I'm a researcher and analyst by trade. This often spills into my personal life. M has ADHD, I'll do all the research I can to understand her. Weird rash, I'm all over WebMD. When D struggles with his eating I've read and re-read "How to take the fight out of food." In the past 5 months, I've done extensive research on pulmonary embolisms, DVT's, and genetic clotting disorders, not to mention prostrate cancer.
I tend to face challenges in my life by digging in and trying to find an answer, whether it's a blog, online article, book, or going to an expert in person.
When it comes to our family, as evidenced on this blog, I'm a bit stumped. I've done research on loss, grief in children, etc. Some of it helps, and some of it doesn't. There isn't much out there on loss of both parents at the same time in a car accident. There isn't much out there on helping your biological children adjust after adopting two of their cousins whose sisters are living with their lesbian aunt. Many well-meaning people have compared our situation to divorced families who have to negotiate step-parenting and step or half siblings. Nice try, but this really doesn't fit either.
In order to understand how to help both the girls and the boys adapt, I started looking at the adoption angle and I found out a category for us...sorta.
Turns out we've done a kinship adoption or are practicing kinship care. I got almost giddy when I found out about this. We have a label! There has to be tons of stuff out there on kinship adoption!
Ummm...no. Most of the support groups, advice, etc. on kinship adoptions is for grandparents adopting their grandchildren. There's lots of stuff about parenting again, after already raising your own children. I even found help for grandparents to understand the new trends in parenting.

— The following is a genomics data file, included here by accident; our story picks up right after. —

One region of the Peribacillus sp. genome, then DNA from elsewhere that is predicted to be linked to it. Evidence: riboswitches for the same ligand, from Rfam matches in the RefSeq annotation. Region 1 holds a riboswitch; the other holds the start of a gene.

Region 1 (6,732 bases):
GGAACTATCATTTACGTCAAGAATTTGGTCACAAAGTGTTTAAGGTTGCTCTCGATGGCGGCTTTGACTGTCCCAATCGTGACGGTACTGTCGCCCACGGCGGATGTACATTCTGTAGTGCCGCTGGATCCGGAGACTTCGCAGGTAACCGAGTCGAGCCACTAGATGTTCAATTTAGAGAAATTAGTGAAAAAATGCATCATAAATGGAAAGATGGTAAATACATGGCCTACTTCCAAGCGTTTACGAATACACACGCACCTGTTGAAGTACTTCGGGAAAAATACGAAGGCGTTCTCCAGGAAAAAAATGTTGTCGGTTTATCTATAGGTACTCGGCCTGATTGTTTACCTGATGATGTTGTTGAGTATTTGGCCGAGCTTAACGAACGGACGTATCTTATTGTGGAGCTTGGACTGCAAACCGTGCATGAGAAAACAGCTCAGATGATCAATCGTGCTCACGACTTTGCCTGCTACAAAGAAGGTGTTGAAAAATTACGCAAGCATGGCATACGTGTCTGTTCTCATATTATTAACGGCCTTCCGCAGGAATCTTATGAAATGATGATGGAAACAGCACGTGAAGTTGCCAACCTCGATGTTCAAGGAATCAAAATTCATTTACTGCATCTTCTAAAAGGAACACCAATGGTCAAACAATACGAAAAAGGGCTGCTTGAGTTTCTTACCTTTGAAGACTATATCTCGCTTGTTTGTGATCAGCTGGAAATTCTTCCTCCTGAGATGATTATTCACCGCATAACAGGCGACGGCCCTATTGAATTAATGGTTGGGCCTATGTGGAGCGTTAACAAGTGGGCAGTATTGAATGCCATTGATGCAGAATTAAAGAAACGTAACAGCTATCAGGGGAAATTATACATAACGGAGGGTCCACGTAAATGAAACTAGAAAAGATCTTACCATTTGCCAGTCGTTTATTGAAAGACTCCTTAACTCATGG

I'd be lying if I didn't say how disappointed I was.
I'm still hoping for something or someone to help explain our family. Help for all of us in this adjustment, kids and adults alike. I'm grasping for something to make me feel less alone. An answer.
Whenever the girls are being particularly trying and make declarations that we're not really their family, K likes to joke that we were already family before the accident. We all already loved each other. I may not have raised these girls from birth, but I was right there at both of their births, and walked side-by-side with Jeanne while she parented them.
The accident, in so many ways, blew up our family. We're still struggling to figure out how all the pieces fit together. On the other hand, though, it's expanded our conceptions of family and love. That can't be a bad thing, right?